Giving Thanks in Everything

Matthew Henry lived more than three centuries ago. As an example of giving thanks in all circumstances (James 1:2-4), he offers this counsel:

“Let me be thankful, first, because he never robbed me before; second, because although he took my purse, he did not take my life; third, because although he took all I possessed, it was not much; and fourth, because it was I who was robbed, not I who robbed.’”

A Test for Adultery – Numbers 3-5

Read Numbers 3-5

God’s people are still camped at Sinai and God instructs them what to do when someone violates His holy standards. One issue related to His holiness and purity is adultery. As part of this issue, what if a husband suspects his wife of adultery but he has no proof?

As you read this section, modern people have all kinds of questions: Why is this trial only for women? What happens if a wife suspects her husband of adultery? Does she have to drink this concoction every time her husband suffers under delusions of betrayal? Let’s take a closer look at what is being said.

What Happens if a Wife Suspects Her Husband?

Adultery was strictly forbidden in the Ten Commandments (Exodus 20:14) for both men and women. Although the Old Testament was set in a patriarchal society, men were not to “get away” with adultery anymore than women; both were equally accountable to God. While there were laws to protect females in other situations, there is no reciprocal law if a woman suspected her husband of adultery.

Was This Trial Only for Women?

This law should not make us throw our hands up, thinking the Bible is only the product of misogynistic males (as is common thinking in our day). This law actually served to protect women from unjust accusations. Let’s say you are married to a jealous husband who continually barks his doubts about your faithfulness. The wife now has recourse to respond to her husband’s accusations. He can either close his accusing mouth or go through with the procedure at the tabernacle. Of course, for the couple to go publically together to the tabernacle, he would have to have strong inclination of her guilt. And if he were wrong, he would not only embarrass his wife (and possibly the mother of his children), but he too would be embarrassed in front of his friends. This trial actually offered Hebrew wives a resource to stop unfounded male insinuations.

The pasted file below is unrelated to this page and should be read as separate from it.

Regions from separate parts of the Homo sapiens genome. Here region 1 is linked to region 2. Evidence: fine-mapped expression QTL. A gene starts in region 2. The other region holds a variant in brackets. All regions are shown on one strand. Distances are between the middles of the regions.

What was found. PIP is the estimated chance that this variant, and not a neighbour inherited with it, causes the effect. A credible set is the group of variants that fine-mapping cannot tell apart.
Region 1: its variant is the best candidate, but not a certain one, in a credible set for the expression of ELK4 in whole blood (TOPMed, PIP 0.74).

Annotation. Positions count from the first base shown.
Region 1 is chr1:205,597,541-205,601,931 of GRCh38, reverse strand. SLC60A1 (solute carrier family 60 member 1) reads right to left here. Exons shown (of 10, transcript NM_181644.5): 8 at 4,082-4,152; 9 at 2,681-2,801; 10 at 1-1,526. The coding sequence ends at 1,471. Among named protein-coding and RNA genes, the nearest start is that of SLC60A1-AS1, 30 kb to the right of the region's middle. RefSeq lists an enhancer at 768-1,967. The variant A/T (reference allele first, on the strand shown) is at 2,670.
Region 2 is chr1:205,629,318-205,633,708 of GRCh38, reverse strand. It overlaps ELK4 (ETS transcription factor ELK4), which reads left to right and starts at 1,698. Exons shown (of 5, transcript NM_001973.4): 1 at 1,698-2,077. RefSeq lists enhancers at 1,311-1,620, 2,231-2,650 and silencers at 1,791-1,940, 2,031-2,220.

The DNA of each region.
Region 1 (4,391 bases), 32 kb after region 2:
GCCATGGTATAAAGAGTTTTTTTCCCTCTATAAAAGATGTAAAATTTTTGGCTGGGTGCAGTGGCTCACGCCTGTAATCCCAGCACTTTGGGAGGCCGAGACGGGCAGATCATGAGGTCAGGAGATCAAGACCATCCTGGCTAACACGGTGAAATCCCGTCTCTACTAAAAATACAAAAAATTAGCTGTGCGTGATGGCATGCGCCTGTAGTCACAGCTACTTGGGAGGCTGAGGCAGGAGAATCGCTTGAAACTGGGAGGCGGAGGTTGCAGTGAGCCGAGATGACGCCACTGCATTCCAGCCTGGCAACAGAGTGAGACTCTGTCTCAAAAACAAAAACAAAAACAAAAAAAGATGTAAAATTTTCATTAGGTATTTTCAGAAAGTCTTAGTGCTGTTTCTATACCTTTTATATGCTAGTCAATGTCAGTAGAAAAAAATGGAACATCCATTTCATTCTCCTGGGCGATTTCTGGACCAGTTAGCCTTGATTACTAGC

Compare God’s Word against another ancient ethical system, the Code of Hammurabi. Laws 131-132 of Hammurabi’s Code (a Babylonian law code of ancient Mesopotamia), placed women in an unthinkable situation:

“If a man’s wife is accused by her husband, but she was not caught while lying with another man, she shall make an oath by the god and return home. If a finger has been pointed at a man’s wife because of another man, but she has not been caught lying with the other man, she shall leap into the River for the sake of her husband.”

Essentially, to prove her innocence, she is forced to jump into deep water in Hammurabi’s Code. If she is guilty, she still drowns in this trial. In comparison to the scene presented in Numbers, there’s no real danger to the women (unless she is guilty), where the danger is substantial to the women in the Babylonian code no matter her actions. If God found her guilty of adultery in the tabernacle, she would lose the ability to have children (5:21-22) and possibly her life (Deuteronomy 22:22). While this was a terrible fate in ancient Hebrew culture, in comparison to Babylon’s laws, she would die even if she were innocent.

Was She Forced to Drink Every Time Her Husband Imagined Adultery?

There is no record anywhere in Scripture that this trial was performed. If it was enforced, we have reason to believe that a priest would not allow a continually jealous husband to repetitively test his wife. As with judges today, we must rely on their good sensibilities to carry out the ethical force of the law and apply the law with wisdom.